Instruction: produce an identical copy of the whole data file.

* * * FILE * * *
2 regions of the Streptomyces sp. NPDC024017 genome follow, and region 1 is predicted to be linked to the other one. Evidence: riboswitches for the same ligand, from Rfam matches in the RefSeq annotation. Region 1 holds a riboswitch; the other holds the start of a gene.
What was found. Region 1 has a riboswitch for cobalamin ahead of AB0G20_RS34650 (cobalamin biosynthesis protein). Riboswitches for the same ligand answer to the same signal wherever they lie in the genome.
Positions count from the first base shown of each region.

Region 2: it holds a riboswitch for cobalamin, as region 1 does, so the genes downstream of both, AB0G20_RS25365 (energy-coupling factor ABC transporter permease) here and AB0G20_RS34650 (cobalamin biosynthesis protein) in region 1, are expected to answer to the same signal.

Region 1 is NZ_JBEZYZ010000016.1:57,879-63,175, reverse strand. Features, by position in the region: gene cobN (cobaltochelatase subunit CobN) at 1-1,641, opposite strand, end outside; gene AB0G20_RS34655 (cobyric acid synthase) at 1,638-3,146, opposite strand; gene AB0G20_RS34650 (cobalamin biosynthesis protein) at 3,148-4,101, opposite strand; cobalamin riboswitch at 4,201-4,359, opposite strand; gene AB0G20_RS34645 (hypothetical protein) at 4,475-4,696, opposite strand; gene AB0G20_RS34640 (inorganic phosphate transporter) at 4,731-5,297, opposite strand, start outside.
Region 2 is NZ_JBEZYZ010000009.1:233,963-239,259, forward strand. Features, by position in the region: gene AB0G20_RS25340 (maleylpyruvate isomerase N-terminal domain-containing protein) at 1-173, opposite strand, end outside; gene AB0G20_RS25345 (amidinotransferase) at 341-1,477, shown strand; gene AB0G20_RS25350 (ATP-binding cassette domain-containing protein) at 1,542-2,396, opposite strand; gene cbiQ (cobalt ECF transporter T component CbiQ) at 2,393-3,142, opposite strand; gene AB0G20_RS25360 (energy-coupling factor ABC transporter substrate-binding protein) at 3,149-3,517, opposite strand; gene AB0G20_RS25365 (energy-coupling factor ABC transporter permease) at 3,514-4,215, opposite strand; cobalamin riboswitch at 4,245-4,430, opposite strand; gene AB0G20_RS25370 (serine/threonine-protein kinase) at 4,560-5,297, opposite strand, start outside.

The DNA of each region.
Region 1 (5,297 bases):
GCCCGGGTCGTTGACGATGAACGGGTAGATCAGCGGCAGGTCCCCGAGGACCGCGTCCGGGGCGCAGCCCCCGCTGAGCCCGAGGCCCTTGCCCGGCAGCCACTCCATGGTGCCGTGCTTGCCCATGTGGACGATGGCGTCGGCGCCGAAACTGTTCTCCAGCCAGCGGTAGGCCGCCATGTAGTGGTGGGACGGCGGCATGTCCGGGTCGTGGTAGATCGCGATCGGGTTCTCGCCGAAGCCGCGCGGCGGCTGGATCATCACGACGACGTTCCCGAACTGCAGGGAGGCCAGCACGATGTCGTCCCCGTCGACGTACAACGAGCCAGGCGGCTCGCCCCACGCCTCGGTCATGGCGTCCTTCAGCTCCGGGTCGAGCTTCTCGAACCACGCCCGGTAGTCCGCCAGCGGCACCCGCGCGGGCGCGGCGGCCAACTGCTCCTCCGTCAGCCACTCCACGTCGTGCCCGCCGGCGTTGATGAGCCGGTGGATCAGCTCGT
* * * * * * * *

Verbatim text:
2 regions of the Streptomyces sp. NPDC024017 genome follow, and region 1 is predicted to be linked to the other one. Evidence: riboswitches for the same ligand, from Rfam matches in the RefSeq annotation. Region 1 holds a riboswitch; the other holds the start of a gene.
What was found. Region 1 has a riboswitch for cobalamin ahead of AB0G20_RS34650 (cobalamin biosynthesis protein). Riboswitches for the same ligand answer to the same signal wherever they lie in the genome.
Positions count from the first base shown of each region.

Region 2: it holds a riboswitch for cobalamin, as region 1 does, so the genes downstream of both, AB0G20_RS25365 (energy-coupling factor ABC transporter permease) here and AB0G20_RS34650 (cobalamin biosynthesis protein) in region 1, are expected to answer to the same signal.

Region 1 is NZ_JBEZYZ010000016.1:57,879-63,175, reverse strand. Features, by position in the region: gene cobN (cobaltochelatase subunit CobN) at 1-1,641, opposite strand, end outside; gene AB0G20_RS34655 (cobyric acid synthase) at 1,638-3,146, opposite strand; gene AB0G20_RS34650 (cobalamin biosynthesis protein) at 3,148-4,101, opposite strand; cobalamin riboswitch at 4,201-4,359, opposite strand; gene AB0G20_RS34645 (hypothetical protein) at 4,475-4,696, opposite strand; gene AB0G20_RS34640 (inorganic phosphate transporter) at 4,731-5,297, opposite strand, start outside.
Region 2 is NZ_JBEZYZ010000009.1:233,963-239,259, forward strand. Features, by position in the region: gene AB0G20_RS25340 (maleylpyruvate isomerase N-terminal domain-containing protein) at 1-173, opposite strand, end outside; gene AB0G20_RS25345 (amidinotransferase) at 341-1,477, shown strand; gene AB0G20_RS25350 (ATP-binding cassette domain-containing protein) at 1,542-2,396, opposite strand; gene cbiQ (cobalt ECF transporter T component CbiQ) at 2,393-3,142, opposite strand; gene AB0G20_RS25360 (energy-coupling factor ABC transporter substrate-binding protein) at 3,149-3,517, opposite strand; gene AB0G20_RS25365 (energy-coupling factor ABC transporter permease) at 3,514-4,215, opposite strand; cobalamin riboswitch at 4,245-4,430, opposite strand; gene AB0G20_RS25370 (serine/threonine-protein kinase) at 4,560-5,297, opposite strand, start outside.

The DNA of each region.
Region 1 (5,297 bases):
GCCCGGGTCGTTGACGATGAACGGGTAGATCAGCGGCAGGTCCCCGAGGACCGCGTCCGGGGCGCAGCCCCCGCTGAGCCCGAGGCCCTTGCCCGGCAGCCACTCCATGGTGCCGTGCTTGCCCATGTGGACGATGGCGTCGGCGCCGAAACTGTTCTCCAGCCAGCGGTAGGCCGCCATGTAGTGGTGGGACGGCGGCATGTCCGGGTCGTGGTAGATCGCGATCGGGTTCTCGCCGAAGCCGCGCGGCGGCTGGATCATCACGACGACGTTCCCGAACTGCAGGGAGGCCAGCACGATGTCGTCCCCGTCGACGTACAACGAGCCAGGCGGCTCGCCCCACGCCTCGGTCATGGCGTCCTTCAGCTCCGGGTCGAGCTTCTCGAACCACGCCCGGTAGTCCGCCAGCGGCACCCGCGCGGGCGCGGCGGCCAACTGCTCCTCCGTCAGCCACTCCACGTCGTGCCCGCCGGCGTTGATGAGCCGGTGGATCAGCTCGT